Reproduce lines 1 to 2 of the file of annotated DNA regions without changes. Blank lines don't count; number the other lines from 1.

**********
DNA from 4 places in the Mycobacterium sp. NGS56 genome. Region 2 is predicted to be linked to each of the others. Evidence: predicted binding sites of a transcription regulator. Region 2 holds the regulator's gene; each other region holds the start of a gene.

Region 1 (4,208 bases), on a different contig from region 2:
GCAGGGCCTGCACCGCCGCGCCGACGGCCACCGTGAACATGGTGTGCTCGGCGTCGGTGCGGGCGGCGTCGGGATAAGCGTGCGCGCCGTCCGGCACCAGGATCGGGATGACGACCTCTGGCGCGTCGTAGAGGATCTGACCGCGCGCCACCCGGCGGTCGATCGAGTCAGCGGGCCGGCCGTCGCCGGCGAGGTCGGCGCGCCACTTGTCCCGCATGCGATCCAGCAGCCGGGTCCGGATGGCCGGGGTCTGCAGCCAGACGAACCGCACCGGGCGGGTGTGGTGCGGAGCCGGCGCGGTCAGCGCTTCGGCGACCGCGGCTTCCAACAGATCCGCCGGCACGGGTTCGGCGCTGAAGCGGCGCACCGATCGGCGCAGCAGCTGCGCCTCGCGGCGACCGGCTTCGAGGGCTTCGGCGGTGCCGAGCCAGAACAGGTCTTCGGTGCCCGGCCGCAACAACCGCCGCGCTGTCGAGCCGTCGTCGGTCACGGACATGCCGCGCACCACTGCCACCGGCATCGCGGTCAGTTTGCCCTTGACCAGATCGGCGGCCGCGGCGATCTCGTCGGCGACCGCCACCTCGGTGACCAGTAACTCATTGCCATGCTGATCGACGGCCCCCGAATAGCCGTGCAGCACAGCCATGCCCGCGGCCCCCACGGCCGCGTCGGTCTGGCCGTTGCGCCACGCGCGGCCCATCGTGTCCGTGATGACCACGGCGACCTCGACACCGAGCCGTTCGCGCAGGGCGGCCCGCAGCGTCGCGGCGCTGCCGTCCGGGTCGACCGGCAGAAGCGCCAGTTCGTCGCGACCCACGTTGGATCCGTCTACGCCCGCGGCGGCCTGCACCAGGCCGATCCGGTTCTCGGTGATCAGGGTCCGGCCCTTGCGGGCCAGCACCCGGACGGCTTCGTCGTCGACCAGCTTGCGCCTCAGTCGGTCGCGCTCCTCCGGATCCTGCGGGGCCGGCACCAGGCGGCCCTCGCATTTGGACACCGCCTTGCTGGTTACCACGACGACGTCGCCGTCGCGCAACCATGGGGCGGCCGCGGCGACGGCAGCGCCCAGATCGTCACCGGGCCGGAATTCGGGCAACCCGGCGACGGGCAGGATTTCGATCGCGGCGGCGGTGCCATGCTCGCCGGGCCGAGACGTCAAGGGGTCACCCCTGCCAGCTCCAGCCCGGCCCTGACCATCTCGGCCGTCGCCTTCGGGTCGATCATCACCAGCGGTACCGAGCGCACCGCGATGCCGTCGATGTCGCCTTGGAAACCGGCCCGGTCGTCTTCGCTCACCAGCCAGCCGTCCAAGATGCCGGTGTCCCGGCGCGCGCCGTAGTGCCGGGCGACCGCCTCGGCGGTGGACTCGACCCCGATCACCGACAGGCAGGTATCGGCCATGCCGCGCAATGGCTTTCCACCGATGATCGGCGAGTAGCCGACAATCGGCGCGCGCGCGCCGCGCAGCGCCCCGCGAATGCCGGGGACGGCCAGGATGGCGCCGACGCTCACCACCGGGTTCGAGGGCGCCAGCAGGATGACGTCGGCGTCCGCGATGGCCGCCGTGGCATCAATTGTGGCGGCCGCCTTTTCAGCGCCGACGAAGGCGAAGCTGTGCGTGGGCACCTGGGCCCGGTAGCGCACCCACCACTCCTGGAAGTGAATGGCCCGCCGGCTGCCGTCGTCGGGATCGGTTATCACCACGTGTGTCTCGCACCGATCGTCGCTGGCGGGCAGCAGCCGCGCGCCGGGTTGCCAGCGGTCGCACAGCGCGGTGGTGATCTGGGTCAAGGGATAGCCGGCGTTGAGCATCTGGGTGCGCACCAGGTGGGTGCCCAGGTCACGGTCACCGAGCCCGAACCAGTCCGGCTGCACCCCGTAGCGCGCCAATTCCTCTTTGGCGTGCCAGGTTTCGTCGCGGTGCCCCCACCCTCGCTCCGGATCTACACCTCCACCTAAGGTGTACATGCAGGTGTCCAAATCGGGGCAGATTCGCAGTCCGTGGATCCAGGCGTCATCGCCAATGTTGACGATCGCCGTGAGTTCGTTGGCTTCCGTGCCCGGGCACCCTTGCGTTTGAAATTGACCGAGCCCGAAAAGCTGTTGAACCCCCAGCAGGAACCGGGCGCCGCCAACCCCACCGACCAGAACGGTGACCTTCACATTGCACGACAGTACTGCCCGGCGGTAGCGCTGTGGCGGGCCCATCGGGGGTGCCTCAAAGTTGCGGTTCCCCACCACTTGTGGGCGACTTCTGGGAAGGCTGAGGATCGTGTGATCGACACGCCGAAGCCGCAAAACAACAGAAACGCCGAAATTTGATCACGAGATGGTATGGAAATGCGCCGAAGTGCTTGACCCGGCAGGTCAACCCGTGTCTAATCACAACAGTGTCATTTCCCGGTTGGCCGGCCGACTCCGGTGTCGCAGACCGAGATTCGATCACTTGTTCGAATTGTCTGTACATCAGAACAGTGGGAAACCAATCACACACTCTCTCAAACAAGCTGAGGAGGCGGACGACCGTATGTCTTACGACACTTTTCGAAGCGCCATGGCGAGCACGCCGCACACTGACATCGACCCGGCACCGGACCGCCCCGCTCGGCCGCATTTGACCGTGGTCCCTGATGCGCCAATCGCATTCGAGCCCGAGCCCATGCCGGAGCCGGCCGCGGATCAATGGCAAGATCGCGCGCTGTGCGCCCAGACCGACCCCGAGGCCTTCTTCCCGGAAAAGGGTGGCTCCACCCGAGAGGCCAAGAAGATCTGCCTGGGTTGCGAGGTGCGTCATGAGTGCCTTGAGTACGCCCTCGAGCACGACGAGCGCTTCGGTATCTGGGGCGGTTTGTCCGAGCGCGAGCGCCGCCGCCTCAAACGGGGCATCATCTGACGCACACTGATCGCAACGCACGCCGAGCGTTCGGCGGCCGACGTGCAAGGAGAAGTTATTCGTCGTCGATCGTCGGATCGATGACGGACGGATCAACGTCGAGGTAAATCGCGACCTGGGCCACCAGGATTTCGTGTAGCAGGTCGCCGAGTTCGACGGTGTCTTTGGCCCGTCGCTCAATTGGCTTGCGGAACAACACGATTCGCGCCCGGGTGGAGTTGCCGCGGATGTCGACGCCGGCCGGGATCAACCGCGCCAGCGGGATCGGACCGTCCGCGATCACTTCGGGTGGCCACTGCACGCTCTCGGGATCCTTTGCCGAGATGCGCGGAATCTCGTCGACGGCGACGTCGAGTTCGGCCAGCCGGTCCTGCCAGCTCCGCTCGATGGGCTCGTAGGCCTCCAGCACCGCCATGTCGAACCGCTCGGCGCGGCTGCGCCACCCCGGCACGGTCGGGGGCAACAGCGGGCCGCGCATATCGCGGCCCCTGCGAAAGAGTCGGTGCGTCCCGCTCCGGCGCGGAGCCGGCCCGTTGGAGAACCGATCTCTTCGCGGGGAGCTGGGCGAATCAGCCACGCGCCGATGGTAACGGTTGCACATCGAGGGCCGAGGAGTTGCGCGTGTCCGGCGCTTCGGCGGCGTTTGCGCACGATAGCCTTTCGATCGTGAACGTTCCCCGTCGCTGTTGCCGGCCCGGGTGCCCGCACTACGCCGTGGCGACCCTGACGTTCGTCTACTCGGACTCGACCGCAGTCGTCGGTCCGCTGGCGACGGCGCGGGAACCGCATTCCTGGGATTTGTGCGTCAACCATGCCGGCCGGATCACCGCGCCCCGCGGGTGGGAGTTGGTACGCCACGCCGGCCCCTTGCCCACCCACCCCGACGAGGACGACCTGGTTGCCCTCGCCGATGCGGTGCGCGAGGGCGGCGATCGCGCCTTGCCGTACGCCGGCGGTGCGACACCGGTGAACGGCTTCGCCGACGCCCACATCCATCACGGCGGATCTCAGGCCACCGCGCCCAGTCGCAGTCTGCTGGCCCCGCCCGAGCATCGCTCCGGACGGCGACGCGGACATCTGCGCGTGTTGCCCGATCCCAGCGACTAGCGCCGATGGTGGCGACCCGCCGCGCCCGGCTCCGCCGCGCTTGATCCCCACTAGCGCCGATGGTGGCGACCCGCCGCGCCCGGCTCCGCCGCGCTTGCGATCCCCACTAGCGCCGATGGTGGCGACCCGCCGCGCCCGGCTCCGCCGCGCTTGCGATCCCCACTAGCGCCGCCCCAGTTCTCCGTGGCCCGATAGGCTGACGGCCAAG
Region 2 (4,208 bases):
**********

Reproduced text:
DNA from 4 places in the Mycobacterium sp. NGS56 genome. Region 2 is predicted to be linked to each of the others. Evidence: predicted binding sites of a transcription regulator. Region 2 holds the regulator's gene; each other region holds the start of a gene.

Region 1 (4,208 bases), on a different contig from region 2: